At the center of the market, midsize sedans collectively have outsold any other segment for many years. Competition is fierce and consumers have many high-quality models from which to choose. Prices start just below $20,000 and rise above $30,000 for fully loaded midsize cars and their hybrid versions.
Here we use the AutoEcoRating scale to compare five of the front runners at the most affordable end of the segment’s range. The resulting eRatings — all for models with automatic transmissions — set a baseline to which we can compare midsize hybrid sedans in a later post.
With an eRating of 120, the 2011 Honda Accord claims the top spot among non-hybrid midsize choices. Long regarded as a benchmark to which other automakers calibrate their designs, the Accord routinely appears on numerous “best of” lists. For instance, it has now garnered Car & Driver magazine’s “10 Best Cars” award for 14 years running.
This year Honda updated the Accord for better efficiency and other improvements, yielding a combined fuel economy of 27 mpg for both the LX ($22,730) and the sportier EX trims ($25,655; MSRP including destination charge). The Accord meets a second-generation “ultra-low emissions” (ULEV) standard, implying a tailpipe that’s 30 percent cleaner than the requisite average. This ULEV rating plus an all-around efficient design for its size and performance earns the Accord the highest eRating within the most affordable portion of the midsize segment.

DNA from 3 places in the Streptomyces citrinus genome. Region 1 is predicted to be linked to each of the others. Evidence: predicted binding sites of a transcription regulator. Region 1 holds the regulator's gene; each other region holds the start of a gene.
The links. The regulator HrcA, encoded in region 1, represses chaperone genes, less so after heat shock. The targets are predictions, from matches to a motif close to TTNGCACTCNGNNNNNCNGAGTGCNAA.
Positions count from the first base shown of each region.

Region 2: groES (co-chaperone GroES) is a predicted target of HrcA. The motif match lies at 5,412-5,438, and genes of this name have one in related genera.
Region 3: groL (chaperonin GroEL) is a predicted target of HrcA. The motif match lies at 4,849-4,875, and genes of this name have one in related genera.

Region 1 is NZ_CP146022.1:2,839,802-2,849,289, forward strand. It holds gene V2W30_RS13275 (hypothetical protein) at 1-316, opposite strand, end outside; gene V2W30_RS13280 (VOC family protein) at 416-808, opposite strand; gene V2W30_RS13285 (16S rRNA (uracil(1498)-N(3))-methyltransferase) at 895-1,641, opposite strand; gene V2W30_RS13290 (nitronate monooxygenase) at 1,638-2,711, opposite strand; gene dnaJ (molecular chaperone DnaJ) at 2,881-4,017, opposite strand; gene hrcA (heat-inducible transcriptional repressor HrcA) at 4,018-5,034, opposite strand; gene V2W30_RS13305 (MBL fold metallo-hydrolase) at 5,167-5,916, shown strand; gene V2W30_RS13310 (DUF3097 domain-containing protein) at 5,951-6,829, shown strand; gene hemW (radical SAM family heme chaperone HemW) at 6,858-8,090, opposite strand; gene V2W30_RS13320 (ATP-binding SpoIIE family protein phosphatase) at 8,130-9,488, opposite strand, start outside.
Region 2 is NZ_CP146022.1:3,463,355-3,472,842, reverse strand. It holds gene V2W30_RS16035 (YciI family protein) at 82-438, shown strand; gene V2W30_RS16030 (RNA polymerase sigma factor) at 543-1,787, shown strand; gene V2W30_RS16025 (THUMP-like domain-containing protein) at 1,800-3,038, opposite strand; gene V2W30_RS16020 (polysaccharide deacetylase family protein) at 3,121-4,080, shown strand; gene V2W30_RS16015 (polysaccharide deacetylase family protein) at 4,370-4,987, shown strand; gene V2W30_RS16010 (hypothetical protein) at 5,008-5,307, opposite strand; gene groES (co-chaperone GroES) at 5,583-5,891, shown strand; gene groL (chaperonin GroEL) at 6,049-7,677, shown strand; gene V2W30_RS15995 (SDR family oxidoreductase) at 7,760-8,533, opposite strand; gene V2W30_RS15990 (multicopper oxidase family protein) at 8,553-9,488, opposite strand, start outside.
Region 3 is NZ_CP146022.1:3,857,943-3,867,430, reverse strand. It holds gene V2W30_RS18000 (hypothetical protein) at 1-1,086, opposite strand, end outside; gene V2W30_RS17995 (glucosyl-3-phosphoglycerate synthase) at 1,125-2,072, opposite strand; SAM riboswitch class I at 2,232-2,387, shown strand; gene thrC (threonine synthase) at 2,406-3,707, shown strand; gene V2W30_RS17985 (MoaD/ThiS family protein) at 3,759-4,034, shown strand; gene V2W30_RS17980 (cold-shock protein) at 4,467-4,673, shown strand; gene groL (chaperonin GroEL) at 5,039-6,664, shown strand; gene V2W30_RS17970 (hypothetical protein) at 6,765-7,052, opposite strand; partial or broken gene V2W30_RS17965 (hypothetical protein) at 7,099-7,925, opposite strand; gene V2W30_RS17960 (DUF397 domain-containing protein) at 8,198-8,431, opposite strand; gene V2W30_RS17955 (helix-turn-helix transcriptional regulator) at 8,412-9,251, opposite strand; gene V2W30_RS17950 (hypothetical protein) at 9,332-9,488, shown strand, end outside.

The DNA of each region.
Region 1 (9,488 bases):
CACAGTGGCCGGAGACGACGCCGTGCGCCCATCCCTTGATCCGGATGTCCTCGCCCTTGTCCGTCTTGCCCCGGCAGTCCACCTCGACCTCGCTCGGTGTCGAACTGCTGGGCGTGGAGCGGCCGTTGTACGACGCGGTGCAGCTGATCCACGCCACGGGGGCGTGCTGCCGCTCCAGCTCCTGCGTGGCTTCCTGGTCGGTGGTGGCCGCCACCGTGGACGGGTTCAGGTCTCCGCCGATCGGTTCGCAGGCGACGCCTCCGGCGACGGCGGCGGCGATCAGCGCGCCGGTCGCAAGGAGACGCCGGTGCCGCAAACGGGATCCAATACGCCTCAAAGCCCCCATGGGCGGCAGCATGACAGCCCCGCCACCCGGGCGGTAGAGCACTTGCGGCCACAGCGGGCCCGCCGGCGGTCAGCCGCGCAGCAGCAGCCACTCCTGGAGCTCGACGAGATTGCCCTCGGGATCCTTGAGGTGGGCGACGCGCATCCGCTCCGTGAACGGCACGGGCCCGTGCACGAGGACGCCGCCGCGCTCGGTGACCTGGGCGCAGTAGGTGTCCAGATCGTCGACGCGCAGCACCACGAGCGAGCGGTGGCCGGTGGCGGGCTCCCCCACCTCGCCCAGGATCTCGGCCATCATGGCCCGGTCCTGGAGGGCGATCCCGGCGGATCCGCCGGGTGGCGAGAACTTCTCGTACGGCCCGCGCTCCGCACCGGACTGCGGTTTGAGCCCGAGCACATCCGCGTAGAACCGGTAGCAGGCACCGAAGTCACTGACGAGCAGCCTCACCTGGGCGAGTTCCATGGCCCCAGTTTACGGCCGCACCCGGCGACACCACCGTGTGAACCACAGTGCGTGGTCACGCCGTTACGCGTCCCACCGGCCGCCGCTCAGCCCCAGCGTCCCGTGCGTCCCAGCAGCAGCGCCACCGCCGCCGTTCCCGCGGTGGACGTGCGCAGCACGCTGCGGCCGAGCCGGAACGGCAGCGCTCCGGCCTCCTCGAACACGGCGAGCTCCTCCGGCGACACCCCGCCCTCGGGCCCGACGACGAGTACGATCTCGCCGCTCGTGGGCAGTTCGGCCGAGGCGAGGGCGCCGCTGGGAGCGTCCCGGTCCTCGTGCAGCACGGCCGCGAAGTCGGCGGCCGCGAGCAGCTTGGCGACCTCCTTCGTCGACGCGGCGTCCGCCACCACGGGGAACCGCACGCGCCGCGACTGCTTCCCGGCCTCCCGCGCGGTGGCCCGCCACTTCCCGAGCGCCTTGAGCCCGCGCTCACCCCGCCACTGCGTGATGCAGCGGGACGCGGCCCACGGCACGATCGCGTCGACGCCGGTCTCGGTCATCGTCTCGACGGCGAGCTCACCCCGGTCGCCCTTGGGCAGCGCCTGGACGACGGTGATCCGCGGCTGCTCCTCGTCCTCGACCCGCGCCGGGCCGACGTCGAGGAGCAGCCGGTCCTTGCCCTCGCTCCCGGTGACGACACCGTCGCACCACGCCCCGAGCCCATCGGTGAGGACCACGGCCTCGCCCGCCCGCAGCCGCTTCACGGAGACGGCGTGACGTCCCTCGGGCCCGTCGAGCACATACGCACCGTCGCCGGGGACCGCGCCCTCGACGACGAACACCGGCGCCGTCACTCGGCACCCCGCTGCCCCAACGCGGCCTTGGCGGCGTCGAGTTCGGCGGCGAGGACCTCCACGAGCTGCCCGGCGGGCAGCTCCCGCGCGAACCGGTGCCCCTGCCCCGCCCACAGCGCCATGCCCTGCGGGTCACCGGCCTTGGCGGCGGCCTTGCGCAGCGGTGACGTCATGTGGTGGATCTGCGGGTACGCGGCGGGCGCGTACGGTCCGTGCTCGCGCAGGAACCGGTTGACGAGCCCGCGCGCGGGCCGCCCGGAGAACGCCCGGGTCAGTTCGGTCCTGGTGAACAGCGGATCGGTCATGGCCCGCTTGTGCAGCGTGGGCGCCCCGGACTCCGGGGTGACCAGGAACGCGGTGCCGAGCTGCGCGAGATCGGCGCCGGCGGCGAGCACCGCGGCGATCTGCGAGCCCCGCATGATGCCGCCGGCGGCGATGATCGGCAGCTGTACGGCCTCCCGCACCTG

Next in line is Chevy Malibu, which earns an eRating of 118. The Malibu LS trim is priced similarly to the Accord for similar features and its environmental performance isn’t far behind. The Malibu has a combined (city-highway average) fuel economy rating of 26 mpg — a mile shy of the Accord’s — and certifies a slightly cleaner tailpipe, keeping it ahead of the rest of the competition.
The comparably spec’ed Hyundai Sonata GLS is offered at $20,915, the lowest price among the models evaluated while offering the highest horsepower. Its eRating is 112. The Ford Fusion S trim with a 2.5 liter, 175 horsepower engine achieves an eRating of 111 at a $21,475 price point. (All the prices cited here are MSRP plus destination charge for an automatic plus other standard features and don’t reflect any rebates or other discounts that might apply.) Although its eRating of 109 finds the Toyota Camry bringing up the rear in this group of under-$25,000 midsize sedans, it’s still a competitive product as seen in how it’s been America’s top-selling sedan for the past eight years running.
Five Midsize Sedans Under $25,000
|Make & Model||Specifications||Price||City / Hwy MPG||eRating|
|Honda Accord LX||2.4L 177 hp auto||$22,730||23 / 34||120|
|Chevrolet Malibu LS||2.4L 169 hp auto||$22,735||22 / 33||118|
|Hyundai Sonata GLS||2.4L 198 hp auto||$20,915||22 / 35||112|
|Ford Fusion S||2.5L 175 hp auto||$21,475||23 / 33||111|
|Toyota Camry base||2.5L 169 hp auto||$21,630||22 / 32||109|